I recently wrote a letter to the editor concerning tornado warnings, provided by sirens, and soon after comes the time for a week-long severe weather preparedness drill and training.
Columbia County Emergency Services Director Pam Tucker's guest column in the Feb. 18 News-Times asks, "What will happen this year, in the event we have severe weather?" Her answer: "Be ready in case the worst does happen."
Tucker also states that it takes "very little effort, and if we re not prepared, a tornado warning will do little good." My question is how many Columbia County citizens actually participated in the Feb. 21 drill, and how many of our citizens are truly prepared for a tornado? The most important question is, how many of our citizens will hear or see a tornado warning that comes in the middle of the night?
Tucker says Columbia County does not need a siren warning system. At this point, I refer to the tornado that recently hit Lake county Fla., in the night, killing 20 people. A portion of Fox News reported: Tornado watches had been posted hours before the twister struck, and warnings were issued between eight and 15 minutes before they touched down, said meteorologist Dave Sharp of the National Weather Service in Melbourne, Florida.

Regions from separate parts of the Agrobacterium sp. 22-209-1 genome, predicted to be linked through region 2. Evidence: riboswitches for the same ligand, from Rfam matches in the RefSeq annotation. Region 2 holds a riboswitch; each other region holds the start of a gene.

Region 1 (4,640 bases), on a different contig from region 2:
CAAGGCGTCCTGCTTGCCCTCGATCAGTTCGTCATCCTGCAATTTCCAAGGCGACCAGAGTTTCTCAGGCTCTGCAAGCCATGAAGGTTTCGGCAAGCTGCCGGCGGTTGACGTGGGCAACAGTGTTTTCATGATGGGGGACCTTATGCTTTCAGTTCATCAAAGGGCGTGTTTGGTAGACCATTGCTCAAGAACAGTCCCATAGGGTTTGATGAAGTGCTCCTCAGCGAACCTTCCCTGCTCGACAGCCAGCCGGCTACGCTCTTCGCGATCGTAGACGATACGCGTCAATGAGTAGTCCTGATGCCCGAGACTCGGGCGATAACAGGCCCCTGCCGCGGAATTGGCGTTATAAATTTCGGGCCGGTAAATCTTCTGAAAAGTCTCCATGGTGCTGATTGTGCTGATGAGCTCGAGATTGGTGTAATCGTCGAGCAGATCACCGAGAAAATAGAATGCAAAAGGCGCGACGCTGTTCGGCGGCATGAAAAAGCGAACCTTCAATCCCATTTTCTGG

But few people were listening to the radio or watching television at that hour, and few communities in the region have warning sirens. "The most dangerous tornado scenario is a threat for killer tornadoes at night, and that was the case," Sharp said.
It's good to be trained up to be prepared, but all the training in the world will not help if a tornado occurs in the night, and most of the citizens never know it's coming. Ask anyone who has ever been the victim of a tornado if they were prepared for it. The best preparation is an early warning siren, and a storm shelter. How many in Columbia County have those?
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